Australia should recover pension payments from estates

The age pension is large, growing fast, and poorly targeted. Sooner or later, the unthinkable will have to be thought of as essential to budget repair.

18.02.2015 News

Published by The Australian Financial Review, Wednesday 18 February

Should age pensioners contribute to repairing the Commonwealth government’s budget? Haven’t they paid their taxes already?

The Commonwealth has a big budget problem. Its deficit in 2014-15 is forecast at $40 billion. For each Australian household, it is incurring an annual additional debt of about $4500, which will have to be repaid from future taxes. On current forecasts, the Commonwealth will post a large deficit in each of the 10 years between 2009 and 2018. It is spending $11 for every $10 it receives.

The age pension costs $42 billion a year – about 10 per cent of all government expenditure. It’s growing much faster than the economy and taking an increasing share of government spending. Over the last 10 years, spending on the age pension has grown by 5 per cent a year in real terms. Without legislative change it is forecast to grow by 6 per cent a year for the next 10 years.

Therefore, changes to the amount of the age pension, or eligibility for it, make a big difference to the budget.

The May, 2014 budget proposed the age pension should only increase in line with inflation. As a result, the income of a full age pensioner would fall further behind the income of an average wage earner. The change would most affect those who have no income other than the full age pension – generally, Australia’s most vulnerable retirees.

The 2014 budget also proposed increasing the pension age to 70. Yet, even if the Senate passes the legislation, the current proposal will not affect anyone – or the budget – until 2023. More significant changes are needed and they should be targeted better so that they most affect retirees who have more resources.

The problem is too many people are eligible for the age pension. Many retirees with significant resources collect at least a part pension. Half of the government’s spending on age pensions goes to people with more than $500,000 in assets. Of those over 65 with $1 million in assets on top of their own dwelling, 80 per cent collect a part pension.

The age pension is the real home of middle-class welfare in Australia. Households over 65 can still qualify for a part pension even if they have $1 million in assets in addition to their primary dwelling.

Including owner-occupied housing in the pension assets test could improve the Commonwealth’s budget position by about $7 billion a year. This is roughly the combined effect of the May, 2014 budget measures to impose a Medicare co-payment, reduce family tax benefits, tighten Newstart eligibility, increase income tax for high-income earners, and increase the amount students contribute to their degrees.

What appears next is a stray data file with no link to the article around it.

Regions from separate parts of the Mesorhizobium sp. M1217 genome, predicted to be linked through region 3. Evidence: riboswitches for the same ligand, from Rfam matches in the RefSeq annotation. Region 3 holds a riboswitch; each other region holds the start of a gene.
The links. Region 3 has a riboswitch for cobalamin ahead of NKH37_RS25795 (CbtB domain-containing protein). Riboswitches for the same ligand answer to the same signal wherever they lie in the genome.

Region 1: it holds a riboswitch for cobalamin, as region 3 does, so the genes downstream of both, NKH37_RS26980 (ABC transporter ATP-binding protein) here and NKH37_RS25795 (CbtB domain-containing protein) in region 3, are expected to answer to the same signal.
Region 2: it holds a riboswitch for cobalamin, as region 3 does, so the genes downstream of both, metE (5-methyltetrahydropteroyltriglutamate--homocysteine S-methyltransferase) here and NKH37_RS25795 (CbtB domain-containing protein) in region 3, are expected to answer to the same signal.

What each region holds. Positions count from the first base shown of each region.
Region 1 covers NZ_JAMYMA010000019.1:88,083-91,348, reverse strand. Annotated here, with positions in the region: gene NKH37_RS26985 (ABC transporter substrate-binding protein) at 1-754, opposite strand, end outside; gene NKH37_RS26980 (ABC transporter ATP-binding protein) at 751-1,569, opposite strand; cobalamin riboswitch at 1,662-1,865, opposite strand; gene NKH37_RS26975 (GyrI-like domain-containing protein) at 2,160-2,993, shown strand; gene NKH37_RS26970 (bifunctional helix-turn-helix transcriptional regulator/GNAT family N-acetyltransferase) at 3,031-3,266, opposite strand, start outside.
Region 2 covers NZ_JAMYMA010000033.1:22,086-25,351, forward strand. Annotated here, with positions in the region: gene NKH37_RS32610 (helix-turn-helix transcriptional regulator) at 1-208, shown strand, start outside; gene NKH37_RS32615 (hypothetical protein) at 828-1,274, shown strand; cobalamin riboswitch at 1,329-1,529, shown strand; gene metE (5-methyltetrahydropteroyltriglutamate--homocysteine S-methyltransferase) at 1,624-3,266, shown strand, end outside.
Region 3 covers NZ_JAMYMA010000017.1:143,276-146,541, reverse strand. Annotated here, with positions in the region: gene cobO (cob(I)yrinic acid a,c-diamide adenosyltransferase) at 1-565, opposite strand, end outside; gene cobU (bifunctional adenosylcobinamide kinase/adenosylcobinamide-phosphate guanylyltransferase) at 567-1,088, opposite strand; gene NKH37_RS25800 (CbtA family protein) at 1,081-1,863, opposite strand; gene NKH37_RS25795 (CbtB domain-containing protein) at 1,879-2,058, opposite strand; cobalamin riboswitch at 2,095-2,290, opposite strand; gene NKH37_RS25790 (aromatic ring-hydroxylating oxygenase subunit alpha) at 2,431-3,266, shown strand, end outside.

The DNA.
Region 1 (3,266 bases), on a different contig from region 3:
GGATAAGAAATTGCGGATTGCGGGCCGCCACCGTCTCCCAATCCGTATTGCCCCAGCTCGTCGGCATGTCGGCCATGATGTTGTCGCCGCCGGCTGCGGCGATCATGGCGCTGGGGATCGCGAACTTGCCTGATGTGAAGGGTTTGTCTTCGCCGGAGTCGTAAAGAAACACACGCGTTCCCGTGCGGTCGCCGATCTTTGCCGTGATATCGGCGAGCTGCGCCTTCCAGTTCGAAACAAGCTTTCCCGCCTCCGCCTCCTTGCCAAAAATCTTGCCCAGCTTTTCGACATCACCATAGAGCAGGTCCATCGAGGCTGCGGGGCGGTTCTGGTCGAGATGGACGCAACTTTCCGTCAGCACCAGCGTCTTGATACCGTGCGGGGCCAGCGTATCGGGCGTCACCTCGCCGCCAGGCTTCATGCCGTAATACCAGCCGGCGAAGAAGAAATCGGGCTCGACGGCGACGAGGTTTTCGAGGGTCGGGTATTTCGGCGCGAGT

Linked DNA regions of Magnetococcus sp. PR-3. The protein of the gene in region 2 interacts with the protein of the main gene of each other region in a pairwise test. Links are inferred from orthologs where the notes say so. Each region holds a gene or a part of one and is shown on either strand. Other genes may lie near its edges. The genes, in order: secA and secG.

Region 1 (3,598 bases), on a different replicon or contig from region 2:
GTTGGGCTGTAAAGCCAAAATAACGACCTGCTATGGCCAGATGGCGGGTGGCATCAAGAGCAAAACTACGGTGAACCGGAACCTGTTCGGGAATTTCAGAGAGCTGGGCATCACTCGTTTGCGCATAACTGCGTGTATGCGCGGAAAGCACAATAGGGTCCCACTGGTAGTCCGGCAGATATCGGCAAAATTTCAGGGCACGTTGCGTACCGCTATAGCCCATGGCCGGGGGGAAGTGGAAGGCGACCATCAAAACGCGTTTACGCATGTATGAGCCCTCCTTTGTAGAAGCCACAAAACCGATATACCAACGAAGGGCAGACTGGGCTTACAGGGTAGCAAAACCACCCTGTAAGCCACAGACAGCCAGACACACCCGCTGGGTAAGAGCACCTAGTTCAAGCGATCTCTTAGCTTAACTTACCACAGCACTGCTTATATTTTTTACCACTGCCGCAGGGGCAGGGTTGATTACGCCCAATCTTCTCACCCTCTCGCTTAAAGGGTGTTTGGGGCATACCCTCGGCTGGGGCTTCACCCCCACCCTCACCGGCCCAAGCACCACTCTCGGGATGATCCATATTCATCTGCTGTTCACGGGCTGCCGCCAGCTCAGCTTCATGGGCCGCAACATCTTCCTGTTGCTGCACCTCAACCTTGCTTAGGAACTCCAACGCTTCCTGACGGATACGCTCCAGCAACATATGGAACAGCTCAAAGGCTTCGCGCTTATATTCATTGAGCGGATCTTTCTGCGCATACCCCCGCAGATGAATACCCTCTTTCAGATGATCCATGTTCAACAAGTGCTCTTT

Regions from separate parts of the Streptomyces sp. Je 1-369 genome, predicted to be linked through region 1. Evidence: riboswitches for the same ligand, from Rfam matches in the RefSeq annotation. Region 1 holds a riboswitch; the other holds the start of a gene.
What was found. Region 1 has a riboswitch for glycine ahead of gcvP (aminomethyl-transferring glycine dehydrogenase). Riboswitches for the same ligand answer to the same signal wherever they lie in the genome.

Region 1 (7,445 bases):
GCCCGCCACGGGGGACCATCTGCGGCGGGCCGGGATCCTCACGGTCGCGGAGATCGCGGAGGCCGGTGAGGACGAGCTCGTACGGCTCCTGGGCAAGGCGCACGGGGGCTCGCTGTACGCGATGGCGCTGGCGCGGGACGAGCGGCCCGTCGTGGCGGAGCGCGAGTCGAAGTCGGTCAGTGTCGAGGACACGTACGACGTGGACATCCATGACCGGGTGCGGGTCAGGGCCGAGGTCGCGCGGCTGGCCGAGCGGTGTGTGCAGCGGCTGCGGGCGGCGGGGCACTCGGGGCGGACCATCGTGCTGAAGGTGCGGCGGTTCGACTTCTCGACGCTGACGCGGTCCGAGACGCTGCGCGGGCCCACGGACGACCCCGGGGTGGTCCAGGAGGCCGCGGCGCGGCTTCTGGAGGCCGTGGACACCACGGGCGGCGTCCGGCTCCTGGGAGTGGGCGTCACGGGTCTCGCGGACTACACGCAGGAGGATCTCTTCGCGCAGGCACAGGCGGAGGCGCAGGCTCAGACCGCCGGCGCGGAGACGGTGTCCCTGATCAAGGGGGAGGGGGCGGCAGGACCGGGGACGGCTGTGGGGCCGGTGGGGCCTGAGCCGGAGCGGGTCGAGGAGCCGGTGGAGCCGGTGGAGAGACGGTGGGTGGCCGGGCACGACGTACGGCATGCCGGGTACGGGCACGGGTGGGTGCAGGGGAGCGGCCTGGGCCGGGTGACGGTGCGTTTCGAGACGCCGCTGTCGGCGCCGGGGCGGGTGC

Of course, this proposal raises concerns about pensioners with large homes but little income. Grattan Institute’s 2013 report, Balancing Budgets: tough choices we need, proposes allowing them to continue to collect the age pension until they die, at which time the Commonwealth would recover the cost from their estate. Our proposal, if well-designed, would have almost no effect on retirees – instead it would primarily reduce inheritances.

Many retirees believe they are entitled to a part-pension, even though they have substantial assets, because they have paid their taxes. But those who retired in the last six years didn’t pay all their taxes. Instead, the government lived beyond its means, and imposed the costs on future taxpayers. And older generations today cost a lot more than previously. Grattan Institute’s 2014 report, The Wealth of Generations, shows that in 2010, governments spent around $32,000 a household over 65, up from $23,000 for the equivalent household in 2004.

Of course, change in pension eligibility could affect existing retirees who have arranged their affairs to maximise their entitlements. But the solution is not to grandfather existing arrangements. Grandparents may have spent more on their house to maximise their pension, but they are still well off. Many younger households will be lucky to ever own their own home.

There is a better way. A gradual increase in the value of owner-occupied housing that is included in the pension assets test would give retirees time to decide how to respond to the new rules. Some may decide to draw down on the value of their house, reducing the inheritance they will pass on. Others will move to a smaller house so they have more money to live on. All households in this situation will remain much better off than households on the full age pension.

Both the government and opposition have been quick to rule out including owner-occupied housing in the pension assets test. But the age pension is large, growing fast, and poorly targeted. Sooner or later, the unthinkable will have to be thought of as essential to budget repair.